never get asked back to a recording session in one easy step

Advertising is one of those business where great work really can come from anyone, regardless of title, seniority or age. In fact, it could be argued that in this youth movement of an industry age counts against you far more than it counts in your favor.

The problem with youth though, is that it is young. Inexperienced. Impetuous.

A junior copywriter that I manage has gone with our ECD to record some radio spots, and it was a pretty big deal insofar as work was cleared off of her schedule so she could spend two days in a far off city doing these records.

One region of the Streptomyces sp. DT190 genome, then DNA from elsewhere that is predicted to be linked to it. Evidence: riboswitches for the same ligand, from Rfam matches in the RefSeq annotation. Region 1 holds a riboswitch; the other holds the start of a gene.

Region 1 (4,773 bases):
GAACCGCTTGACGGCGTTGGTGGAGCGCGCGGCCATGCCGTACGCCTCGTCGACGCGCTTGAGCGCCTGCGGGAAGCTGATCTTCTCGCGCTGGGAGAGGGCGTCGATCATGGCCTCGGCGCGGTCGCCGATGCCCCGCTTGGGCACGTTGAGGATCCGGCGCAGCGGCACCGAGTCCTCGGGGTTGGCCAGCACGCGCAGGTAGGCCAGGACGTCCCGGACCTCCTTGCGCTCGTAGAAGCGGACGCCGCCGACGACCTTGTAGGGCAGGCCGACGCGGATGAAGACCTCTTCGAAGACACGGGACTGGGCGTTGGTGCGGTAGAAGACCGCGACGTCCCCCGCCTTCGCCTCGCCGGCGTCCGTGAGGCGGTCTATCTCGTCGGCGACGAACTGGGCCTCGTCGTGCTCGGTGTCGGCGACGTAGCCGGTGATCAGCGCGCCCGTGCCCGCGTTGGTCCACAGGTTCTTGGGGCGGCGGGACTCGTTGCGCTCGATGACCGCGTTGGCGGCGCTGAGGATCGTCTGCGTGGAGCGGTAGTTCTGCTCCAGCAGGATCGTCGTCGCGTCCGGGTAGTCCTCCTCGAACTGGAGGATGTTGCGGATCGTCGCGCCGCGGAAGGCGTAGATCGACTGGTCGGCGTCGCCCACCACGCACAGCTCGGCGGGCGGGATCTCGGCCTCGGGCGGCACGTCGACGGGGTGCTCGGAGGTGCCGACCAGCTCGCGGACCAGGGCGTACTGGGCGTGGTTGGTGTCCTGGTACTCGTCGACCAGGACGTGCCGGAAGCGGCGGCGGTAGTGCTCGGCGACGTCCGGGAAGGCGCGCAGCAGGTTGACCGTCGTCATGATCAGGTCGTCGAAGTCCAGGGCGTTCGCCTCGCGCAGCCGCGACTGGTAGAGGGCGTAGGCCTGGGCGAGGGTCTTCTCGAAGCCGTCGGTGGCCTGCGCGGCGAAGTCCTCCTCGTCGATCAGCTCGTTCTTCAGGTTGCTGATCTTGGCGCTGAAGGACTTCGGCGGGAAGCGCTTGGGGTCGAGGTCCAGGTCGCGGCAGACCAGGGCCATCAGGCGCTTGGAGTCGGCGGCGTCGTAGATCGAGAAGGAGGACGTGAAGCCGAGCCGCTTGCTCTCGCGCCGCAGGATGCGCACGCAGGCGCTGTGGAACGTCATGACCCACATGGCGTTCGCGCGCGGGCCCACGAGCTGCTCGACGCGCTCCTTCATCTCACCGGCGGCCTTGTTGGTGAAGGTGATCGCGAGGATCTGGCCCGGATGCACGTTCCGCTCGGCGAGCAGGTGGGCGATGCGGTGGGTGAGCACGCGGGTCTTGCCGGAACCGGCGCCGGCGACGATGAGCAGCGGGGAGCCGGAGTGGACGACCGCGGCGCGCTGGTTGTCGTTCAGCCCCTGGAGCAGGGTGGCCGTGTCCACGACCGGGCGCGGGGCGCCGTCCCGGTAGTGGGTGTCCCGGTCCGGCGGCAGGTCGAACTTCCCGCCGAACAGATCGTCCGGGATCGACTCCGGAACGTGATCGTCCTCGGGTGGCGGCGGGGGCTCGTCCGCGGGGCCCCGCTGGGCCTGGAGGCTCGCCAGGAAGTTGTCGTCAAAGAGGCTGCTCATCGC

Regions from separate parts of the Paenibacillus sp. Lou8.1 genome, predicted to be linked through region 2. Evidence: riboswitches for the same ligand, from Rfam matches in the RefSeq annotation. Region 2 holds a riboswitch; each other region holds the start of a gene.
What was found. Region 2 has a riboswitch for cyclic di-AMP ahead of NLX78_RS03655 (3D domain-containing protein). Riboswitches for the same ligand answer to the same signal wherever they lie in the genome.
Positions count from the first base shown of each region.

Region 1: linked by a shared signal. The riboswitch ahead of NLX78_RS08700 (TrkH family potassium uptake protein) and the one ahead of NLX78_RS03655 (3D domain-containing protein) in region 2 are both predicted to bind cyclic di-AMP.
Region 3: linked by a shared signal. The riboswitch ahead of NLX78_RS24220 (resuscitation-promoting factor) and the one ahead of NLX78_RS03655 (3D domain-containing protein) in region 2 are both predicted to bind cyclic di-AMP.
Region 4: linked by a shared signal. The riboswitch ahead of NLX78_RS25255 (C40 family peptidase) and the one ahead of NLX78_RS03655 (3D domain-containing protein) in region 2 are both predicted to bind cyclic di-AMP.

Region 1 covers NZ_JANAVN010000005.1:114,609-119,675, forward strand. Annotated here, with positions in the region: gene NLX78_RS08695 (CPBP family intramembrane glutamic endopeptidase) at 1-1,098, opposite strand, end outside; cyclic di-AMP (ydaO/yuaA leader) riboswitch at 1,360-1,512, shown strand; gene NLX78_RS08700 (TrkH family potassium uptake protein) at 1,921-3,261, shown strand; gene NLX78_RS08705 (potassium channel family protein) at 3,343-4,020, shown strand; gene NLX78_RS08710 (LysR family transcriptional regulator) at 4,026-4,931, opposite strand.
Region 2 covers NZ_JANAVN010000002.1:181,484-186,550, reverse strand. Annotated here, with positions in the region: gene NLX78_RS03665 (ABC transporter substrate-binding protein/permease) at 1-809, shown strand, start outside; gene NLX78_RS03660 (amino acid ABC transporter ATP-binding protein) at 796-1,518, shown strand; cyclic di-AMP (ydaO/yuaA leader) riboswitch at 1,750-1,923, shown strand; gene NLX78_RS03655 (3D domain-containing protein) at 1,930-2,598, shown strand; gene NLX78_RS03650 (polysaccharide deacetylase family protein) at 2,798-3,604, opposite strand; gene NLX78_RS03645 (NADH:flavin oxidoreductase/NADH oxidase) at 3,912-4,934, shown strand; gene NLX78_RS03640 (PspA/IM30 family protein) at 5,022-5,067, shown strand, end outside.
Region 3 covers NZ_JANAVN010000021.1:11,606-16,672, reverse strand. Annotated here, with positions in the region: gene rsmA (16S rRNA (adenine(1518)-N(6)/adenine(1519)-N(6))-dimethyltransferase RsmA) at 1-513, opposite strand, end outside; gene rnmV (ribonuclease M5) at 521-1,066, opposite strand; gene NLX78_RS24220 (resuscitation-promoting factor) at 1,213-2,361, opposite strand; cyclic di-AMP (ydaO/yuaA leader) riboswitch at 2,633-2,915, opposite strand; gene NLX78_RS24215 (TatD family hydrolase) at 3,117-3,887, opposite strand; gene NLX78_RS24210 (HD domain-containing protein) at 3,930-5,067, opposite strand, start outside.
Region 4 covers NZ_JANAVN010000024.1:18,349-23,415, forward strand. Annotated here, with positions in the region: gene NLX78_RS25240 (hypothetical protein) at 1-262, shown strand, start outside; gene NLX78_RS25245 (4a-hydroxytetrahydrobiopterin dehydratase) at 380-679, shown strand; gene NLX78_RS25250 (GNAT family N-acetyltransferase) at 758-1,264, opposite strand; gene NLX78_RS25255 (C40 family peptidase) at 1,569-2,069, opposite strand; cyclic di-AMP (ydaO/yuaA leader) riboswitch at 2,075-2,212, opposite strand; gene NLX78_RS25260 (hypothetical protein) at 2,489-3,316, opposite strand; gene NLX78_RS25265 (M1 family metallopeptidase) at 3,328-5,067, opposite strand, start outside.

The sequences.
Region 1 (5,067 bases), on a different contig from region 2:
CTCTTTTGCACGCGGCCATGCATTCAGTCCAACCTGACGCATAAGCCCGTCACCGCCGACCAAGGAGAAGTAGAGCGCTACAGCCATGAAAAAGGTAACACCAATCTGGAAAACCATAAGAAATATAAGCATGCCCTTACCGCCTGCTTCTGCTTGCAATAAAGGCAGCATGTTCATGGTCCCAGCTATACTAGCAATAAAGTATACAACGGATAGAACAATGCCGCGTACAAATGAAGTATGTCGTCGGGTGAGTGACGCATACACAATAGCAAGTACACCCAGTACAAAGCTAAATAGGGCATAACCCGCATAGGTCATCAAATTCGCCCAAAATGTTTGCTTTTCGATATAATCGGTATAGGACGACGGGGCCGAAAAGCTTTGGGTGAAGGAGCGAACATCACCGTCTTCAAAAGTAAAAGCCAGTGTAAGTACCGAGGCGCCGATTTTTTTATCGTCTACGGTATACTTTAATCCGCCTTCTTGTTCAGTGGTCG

Then I get a call from her this morning.

Apparently, the talent (it’s one of these lame “real people” campaigns and so the talent was, predictably, not all that talented) was getting a little nervous because, in addition to our ECD and this junior we had two account people and there were four people from the client all jammed into the booth. So the client had asked that some people step outside and wait in the studio’s reception area and this junior was one of them.

And she was upset.

Apparently she had told the ECD, when there was a break, that perhaps she should take the train back to our offices and do some work there because maybe her time would be better spent that way. In our conversation, she tried to position it as though she were just looking out for her work and doing the right thing for the agency, but she was really upset at being asked to leave and was throwing a fit.